Morning Marriages Are the New Trend in Hyderabad, A City Known for Extravagant Wedding Parties

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Muslim marriages in Hyderabad are no more a night affair. — Internet photo.

The Corona pandemic has changed the way people work, marry and socialise

J S Ifthekhar | Clarion India

HYDERABAD — Syed Javeed was the happiest man the other day. He could marry off his daughter without any hassles and at no cost. Yes, the marriage was a simple affair which he couldn’t imagine. And it was all over in just two hours in the early hours of the day. The handful of guests who turned up at the Maharaja Function Hall at Fateh Darwaza in Hyderabad’s old city were also surprised at the sheer simplicity of the wedding.

Every cloud has a silver lining. So is the present lockdown. Making a virtue of necessity, many families are going in for early morning marriages. And as a result ending up saving a lot of money and effort. Thanks to the Covid surge, early morning marriages are becoming the norm in Hyderabad. Don’t be surprised if you get an invite for marriage at the crack of dawn. With corona surge anything is possible. The pandemic has changed the way people work, marry and socialise. Hyderabad is known for marriages which go past midnight, particularly in the Muslim community. But of late the city is bucking the trend – or so it seems.

In order to beat the lockdown deadline, many families are preferring early morning marriages. Performing Nikah after ‘namaz-e-Fajr’ is the trend now. Soon after the dawn prayer at 5.15 a.m, the mehfile-nikah is taking place in many mosques. And by 8 a.m the guests are served food and the whole thing is over in the next couple of hours – something unheard of.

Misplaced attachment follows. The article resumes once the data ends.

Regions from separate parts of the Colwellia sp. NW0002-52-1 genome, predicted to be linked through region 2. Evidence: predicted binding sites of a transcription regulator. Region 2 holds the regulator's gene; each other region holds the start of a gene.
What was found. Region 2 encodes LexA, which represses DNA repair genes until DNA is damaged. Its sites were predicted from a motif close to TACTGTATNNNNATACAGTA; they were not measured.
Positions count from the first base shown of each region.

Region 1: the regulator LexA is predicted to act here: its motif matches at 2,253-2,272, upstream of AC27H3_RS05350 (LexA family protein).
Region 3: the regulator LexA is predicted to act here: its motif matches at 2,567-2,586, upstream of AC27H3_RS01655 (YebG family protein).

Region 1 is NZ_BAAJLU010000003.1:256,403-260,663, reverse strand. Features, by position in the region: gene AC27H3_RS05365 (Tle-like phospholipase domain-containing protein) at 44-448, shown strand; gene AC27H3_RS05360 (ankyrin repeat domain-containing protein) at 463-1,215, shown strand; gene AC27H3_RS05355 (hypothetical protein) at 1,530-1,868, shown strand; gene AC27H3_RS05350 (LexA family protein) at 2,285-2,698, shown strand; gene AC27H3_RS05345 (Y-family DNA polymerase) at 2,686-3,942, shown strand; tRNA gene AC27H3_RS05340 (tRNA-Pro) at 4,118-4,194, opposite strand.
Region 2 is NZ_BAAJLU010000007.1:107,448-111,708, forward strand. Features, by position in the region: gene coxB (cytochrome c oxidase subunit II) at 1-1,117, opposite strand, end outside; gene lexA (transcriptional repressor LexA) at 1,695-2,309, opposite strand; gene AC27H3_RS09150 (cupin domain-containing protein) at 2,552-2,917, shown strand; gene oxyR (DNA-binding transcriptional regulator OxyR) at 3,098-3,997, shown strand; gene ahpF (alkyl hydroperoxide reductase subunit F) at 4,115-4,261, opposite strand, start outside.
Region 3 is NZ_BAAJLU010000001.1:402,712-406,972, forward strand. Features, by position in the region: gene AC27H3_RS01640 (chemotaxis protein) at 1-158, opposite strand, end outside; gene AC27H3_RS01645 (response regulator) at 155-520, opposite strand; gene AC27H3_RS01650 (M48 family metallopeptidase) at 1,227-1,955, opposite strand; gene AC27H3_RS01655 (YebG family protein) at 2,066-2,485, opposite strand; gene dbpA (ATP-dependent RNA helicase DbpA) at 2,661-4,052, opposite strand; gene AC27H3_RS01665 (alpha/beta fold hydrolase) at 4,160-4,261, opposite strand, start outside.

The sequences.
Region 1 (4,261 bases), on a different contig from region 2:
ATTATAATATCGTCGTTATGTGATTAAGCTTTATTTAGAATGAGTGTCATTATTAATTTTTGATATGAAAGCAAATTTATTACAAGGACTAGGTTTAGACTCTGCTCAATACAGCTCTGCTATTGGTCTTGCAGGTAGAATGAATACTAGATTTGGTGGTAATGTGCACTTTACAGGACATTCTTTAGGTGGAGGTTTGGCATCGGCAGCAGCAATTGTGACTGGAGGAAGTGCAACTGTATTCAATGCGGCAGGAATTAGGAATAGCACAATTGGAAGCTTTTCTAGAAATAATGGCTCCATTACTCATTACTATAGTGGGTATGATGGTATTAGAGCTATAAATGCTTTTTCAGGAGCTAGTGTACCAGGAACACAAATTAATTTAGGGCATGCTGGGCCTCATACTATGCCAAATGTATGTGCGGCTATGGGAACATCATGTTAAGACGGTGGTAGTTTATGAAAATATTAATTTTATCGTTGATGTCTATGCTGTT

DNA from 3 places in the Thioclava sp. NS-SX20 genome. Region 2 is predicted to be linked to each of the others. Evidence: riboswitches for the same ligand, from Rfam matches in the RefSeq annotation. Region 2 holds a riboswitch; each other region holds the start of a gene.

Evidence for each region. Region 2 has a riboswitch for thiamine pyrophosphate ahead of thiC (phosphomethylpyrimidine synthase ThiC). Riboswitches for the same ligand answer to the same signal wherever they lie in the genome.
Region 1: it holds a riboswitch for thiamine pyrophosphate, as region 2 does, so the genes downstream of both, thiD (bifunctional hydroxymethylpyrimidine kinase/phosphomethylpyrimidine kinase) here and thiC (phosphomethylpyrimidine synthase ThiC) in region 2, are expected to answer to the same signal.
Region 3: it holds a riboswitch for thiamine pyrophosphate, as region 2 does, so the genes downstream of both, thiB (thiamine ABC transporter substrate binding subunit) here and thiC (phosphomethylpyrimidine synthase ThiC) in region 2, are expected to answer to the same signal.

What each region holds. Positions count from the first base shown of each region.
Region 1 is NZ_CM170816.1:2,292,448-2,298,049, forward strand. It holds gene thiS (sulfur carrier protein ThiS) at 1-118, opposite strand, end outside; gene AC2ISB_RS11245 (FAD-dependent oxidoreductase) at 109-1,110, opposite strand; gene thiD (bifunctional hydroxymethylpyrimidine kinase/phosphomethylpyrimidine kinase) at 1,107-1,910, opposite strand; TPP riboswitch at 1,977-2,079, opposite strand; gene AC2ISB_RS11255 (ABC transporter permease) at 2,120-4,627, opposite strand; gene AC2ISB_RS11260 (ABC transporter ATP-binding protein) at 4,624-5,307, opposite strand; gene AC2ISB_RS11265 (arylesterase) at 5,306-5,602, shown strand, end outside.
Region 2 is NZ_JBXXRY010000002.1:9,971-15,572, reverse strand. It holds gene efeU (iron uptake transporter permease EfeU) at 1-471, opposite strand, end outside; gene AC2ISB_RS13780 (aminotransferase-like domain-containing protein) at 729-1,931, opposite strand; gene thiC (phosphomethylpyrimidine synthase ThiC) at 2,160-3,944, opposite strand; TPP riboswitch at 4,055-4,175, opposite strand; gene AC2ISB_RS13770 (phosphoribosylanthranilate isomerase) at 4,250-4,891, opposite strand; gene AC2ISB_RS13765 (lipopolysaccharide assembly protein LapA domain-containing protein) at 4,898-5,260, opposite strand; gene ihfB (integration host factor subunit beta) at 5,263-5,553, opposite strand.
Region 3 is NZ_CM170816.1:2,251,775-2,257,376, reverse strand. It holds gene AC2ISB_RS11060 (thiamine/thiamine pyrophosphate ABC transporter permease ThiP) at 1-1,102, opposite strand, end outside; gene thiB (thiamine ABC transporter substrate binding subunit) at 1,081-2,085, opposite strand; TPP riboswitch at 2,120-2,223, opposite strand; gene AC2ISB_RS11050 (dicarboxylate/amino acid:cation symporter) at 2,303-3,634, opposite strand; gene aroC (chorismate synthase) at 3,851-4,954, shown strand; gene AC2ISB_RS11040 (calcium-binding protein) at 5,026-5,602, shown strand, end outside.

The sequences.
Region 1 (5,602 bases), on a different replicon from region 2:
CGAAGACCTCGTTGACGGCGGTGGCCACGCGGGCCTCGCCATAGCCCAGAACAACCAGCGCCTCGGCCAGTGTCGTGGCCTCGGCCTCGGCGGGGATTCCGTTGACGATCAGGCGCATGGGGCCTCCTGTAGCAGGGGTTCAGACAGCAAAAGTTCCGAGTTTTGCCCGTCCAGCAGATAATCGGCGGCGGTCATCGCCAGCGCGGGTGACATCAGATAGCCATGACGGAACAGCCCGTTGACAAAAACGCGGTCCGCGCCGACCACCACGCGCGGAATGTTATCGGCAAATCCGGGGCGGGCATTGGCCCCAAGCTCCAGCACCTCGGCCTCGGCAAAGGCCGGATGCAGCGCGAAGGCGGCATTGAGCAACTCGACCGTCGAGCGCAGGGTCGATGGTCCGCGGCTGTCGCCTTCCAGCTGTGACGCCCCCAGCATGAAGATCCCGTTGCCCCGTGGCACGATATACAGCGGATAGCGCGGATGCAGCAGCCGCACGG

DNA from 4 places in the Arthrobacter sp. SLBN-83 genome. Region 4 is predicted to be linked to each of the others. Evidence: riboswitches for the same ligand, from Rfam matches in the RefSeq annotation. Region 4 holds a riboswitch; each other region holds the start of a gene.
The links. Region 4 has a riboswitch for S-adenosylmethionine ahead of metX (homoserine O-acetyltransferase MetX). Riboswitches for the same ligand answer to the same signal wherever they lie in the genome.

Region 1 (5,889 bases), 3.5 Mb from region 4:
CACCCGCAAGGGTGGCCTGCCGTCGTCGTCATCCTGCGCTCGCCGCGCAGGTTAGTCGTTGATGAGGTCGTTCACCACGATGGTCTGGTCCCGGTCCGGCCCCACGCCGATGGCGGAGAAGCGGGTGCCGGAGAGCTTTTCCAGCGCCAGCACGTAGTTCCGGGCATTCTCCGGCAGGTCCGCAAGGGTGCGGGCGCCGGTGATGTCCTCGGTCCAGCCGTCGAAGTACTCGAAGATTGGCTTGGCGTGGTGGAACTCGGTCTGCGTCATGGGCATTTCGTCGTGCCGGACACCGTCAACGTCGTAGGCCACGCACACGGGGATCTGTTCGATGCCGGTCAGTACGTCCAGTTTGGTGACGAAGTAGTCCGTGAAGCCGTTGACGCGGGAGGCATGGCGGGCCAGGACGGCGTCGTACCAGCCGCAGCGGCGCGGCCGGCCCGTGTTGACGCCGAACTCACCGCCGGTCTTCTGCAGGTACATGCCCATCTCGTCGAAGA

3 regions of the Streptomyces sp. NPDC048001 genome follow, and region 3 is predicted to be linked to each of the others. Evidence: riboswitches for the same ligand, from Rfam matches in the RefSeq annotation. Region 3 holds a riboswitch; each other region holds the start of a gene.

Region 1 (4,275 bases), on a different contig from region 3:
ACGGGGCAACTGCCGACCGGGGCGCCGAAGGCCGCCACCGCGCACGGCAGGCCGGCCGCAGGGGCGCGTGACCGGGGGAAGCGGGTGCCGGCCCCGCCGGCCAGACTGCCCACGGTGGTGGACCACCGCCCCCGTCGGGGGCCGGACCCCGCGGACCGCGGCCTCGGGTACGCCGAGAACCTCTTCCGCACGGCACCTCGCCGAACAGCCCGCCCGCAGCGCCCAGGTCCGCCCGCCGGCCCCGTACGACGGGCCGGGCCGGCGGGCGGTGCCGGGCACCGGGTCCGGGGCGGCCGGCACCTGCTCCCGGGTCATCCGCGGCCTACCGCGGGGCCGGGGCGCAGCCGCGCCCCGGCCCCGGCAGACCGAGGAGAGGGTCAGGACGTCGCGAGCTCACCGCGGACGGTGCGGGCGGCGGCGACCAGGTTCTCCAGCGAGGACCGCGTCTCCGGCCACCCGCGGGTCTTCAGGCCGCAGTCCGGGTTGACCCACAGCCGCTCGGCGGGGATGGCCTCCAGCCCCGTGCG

“In the present circumstances it is a good idea. We can complete the ceremony early in the day and people can go home before lockdown takes effect”, said a beaming Javeed relieved at the marriage of his daughter.  A vegetable seller, he also hosted a simple meal for the 50-odd guests.

For years religious scholars and social reformers have been campaigning without much success for making Muslim marriages simple and hassle-free. But now the pandemic and the lockdown restrictions have achieved what they couldn’t. Families who are against extravagant celebrations are opting for the easy way out of conducting marriages during the window of lockdown relaxation rather than postponing the event for a future date.

The number, of course, is small. Nevertheless the trend is healthy and desirable. Majority of those opting for early morning marriages are the poor followed by some middle class families. The Covid restrictions on number of guests to be invited and the tiny window of relaxation given in the lockdown comes as a godsend opportunity to families which couldn’t afford pompous weddings and yet lack the spine to stand up to unjust societal norms.

“What could have been a blessing in disguise is being misused by some dowry mongers. They are still forcing the brides’ families to compensate for the money thus saved through some other means. The greediness among women is to be blamed for this,” says Aleem Khan Falaki of Socio-Reform Society. He has been working hard for eradication of the dowry menace from the Muslim community.

There are no hard-and-fast rules that one should get married only in the afternoon or evening. Nor are there any reception timeline. In fact morning weddings tend to be a lot cheaper with the elaborate ceremonies and sumptuous dinners cut down to bare minimum. “The present trend is good and I wish it continues”, says Qazi Amjad Hussain who has solemnised many morning marriages during the present lockdown.

Surely every bad situation has some good aspect to it.

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J S Ifthekhar is a Hyderabad-based journalist with over four decades of experience

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